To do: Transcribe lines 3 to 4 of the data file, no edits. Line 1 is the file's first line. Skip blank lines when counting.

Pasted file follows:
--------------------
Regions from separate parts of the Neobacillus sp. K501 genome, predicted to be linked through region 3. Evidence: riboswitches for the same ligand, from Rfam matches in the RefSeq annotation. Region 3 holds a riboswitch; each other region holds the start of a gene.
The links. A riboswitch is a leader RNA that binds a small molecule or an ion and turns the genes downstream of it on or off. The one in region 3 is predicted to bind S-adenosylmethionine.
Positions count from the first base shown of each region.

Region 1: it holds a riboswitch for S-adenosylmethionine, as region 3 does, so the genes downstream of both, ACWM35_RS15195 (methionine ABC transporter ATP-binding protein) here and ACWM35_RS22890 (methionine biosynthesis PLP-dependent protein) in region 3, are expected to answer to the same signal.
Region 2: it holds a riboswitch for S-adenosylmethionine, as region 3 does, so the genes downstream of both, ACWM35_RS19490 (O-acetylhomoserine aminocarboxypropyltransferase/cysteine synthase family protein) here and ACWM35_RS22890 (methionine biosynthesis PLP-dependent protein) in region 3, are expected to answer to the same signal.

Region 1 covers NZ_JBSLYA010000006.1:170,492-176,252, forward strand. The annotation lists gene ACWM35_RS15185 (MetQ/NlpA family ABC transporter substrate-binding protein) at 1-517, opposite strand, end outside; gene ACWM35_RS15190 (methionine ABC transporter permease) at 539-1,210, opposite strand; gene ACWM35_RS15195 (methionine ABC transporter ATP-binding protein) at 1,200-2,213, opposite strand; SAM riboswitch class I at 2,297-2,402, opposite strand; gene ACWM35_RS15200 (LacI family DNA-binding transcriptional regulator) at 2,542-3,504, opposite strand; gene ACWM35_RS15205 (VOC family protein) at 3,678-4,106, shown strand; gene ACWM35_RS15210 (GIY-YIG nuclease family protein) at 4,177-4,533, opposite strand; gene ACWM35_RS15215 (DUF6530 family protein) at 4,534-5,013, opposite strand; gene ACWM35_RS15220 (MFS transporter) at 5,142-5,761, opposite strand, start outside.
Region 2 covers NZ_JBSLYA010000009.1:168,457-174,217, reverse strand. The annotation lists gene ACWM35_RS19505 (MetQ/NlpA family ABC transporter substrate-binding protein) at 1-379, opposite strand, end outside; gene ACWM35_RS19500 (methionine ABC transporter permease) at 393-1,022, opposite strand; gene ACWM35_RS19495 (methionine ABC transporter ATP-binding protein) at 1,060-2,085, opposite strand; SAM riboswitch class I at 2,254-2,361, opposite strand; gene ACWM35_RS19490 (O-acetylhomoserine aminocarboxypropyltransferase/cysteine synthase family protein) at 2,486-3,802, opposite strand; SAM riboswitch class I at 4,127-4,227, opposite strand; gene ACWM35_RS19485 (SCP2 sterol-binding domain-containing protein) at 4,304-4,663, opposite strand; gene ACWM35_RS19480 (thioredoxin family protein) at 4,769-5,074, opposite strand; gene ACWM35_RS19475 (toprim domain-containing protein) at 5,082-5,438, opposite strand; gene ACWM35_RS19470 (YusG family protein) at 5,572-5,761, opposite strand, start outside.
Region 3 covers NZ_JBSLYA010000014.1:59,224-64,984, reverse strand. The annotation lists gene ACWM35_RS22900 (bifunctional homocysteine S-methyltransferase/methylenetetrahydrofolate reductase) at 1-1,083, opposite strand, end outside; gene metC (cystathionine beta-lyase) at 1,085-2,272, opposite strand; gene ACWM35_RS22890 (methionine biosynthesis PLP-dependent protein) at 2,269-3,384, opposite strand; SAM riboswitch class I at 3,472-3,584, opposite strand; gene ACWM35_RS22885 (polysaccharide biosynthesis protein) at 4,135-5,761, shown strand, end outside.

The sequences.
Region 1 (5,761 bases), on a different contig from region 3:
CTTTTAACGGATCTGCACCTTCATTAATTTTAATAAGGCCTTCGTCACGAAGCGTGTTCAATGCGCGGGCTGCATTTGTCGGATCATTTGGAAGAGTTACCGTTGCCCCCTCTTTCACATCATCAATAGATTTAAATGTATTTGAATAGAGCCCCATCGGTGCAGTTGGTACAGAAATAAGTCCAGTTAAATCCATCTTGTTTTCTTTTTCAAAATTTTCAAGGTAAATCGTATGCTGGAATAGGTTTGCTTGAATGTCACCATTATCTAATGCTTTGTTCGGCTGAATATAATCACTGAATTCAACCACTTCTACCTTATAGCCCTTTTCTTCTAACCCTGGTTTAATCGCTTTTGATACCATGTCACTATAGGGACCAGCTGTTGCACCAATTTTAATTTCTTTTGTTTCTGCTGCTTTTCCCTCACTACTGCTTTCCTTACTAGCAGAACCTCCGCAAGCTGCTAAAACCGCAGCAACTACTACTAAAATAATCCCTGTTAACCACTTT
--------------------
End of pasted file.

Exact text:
Positions count from the first base shown of each region.

Region 1: it holds a riboswitch for S-adenosylmethionine, as region 3 does, so the genes downstream of both, ACWM35_RS15195 (methionine ABC transporter ATP-binding protein) here and ACWM35_RS22890 (methionine biosynthesis PLP-dependent protein) in region 3, are expected to answer to the same signal.